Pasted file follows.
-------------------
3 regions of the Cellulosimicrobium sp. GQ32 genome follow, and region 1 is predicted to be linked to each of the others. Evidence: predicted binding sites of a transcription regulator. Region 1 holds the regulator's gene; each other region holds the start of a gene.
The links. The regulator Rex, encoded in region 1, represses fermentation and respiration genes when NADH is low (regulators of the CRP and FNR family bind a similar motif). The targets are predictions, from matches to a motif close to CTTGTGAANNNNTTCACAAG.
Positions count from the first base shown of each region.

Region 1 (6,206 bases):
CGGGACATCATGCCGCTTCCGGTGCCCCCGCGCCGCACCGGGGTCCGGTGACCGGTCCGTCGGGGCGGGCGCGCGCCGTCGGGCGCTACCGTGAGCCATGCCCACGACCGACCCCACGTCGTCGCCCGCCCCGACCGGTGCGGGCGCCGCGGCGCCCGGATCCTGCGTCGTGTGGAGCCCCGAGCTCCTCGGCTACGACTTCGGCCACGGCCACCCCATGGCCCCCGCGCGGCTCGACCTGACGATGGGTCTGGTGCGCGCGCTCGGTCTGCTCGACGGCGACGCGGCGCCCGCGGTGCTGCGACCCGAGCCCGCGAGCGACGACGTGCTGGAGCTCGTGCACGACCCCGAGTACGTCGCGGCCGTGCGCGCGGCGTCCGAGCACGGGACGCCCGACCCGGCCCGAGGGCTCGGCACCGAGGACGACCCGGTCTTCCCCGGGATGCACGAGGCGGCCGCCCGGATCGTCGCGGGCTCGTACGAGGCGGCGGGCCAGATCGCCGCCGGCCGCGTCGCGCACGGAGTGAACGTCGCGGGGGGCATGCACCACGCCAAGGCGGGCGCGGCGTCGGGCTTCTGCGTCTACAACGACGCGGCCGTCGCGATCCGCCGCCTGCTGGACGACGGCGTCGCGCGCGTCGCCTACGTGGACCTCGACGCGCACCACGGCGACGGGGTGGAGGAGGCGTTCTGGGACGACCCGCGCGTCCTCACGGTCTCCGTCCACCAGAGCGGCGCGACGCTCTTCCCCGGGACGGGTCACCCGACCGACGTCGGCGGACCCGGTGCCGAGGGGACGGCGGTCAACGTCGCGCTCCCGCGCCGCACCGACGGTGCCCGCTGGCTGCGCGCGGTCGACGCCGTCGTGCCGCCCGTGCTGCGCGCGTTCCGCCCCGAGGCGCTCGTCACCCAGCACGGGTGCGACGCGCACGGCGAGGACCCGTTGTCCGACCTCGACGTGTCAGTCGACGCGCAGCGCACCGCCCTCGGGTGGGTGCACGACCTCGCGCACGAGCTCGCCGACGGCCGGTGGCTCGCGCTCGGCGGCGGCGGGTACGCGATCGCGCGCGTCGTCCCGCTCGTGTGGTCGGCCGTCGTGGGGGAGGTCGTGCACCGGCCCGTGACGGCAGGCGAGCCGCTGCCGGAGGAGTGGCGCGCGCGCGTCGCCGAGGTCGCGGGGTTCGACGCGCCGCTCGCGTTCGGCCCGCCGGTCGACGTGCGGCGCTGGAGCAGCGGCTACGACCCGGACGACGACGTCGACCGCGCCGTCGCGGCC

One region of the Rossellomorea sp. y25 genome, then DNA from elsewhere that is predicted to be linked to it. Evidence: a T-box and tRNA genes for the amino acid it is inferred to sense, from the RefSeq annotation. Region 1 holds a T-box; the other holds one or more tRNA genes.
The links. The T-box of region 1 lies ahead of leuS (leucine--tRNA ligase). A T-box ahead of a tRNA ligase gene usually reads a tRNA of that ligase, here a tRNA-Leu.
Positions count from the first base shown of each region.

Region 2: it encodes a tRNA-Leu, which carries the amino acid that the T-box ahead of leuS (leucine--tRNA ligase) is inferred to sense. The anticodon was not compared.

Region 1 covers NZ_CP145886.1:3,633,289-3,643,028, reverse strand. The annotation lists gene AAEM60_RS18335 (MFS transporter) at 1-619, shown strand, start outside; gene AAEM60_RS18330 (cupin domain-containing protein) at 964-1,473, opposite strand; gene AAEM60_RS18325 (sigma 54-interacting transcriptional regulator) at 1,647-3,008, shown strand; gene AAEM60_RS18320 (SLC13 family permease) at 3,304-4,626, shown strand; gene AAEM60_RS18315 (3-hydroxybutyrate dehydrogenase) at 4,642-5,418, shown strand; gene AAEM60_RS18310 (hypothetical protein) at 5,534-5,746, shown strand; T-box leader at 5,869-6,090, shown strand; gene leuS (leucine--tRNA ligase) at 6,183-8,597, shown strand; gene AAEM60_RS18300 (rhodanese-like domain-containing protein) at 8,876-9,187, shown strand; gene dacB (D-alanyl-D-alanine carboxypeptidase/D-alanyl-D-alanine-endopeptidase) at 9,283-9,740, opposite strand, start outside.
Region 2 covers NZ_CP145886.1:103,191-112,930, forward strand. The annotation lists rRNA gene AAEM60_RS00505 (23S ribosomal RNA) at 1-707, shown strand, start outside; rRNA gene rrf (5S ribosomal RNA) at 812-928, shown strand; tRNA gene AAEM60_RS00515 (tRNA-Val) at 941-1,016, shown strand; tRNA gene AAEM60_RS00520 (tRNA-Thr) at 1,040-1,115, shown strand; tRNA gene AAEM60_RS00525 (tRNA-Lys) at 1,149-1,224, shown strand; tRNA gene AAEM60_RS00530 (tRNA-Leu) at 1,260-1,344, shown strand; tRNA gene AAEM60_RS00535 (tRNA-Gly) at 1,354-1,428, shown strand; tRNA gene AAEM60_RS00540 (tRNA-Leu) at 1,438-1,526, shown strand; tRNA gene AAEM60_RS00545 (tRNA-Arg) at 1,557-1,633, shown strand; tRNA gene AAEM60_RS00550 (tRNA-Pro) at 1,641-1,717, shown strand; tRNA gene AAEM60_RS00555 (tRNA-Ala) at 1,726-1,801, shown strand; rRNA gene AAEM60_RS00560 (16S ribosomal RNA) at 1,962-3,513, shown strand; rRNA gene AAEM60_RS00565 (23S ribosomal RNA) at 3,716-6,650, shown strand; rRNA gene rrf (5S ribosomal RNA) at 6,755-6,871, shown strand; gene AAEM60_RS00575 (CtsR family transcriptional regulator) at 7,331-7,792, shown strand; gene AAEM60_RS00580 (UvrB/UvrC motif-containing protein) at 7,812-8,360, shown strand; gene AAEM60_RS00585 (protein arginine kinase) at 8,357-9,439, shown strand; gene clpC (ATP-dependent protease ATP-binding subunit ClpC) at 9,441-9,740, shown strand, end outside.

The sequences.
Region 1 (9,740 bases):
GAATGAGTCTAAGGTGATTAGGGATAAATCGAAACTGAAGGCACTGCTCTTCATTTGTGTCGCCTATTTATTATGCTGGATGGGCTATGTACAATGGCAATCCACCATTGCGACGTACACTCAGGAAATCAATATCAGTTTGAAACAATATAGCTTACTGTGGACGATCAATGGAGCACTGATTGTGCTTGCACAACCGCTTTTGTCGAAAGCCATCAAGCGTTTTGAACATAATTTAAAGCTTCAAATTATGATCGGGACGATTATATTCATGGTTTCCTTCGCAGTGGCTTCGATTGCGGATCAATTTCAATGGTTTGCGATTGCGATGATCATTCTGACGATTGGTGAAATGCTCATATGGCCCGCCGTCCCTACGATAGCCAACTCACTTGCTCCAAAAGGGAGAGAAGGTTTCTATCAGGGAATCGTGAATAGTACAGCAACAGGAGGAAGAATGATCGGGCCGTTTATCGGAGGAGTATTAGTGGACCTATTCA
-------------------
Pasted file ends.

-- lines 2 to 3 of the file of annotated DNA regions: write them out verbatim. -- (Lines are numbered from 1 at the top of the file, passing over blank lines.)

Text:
The links. The regulator Rex, encoded in region 1, represses fermentation and respiration genes when NADH is low (regulators of the CRP and FNR family bind a similar motif). The targets are predictions, from matches to a motif close to CTTGTGAANNNNTTCACAAG.
Positions count from the first base shown of each region.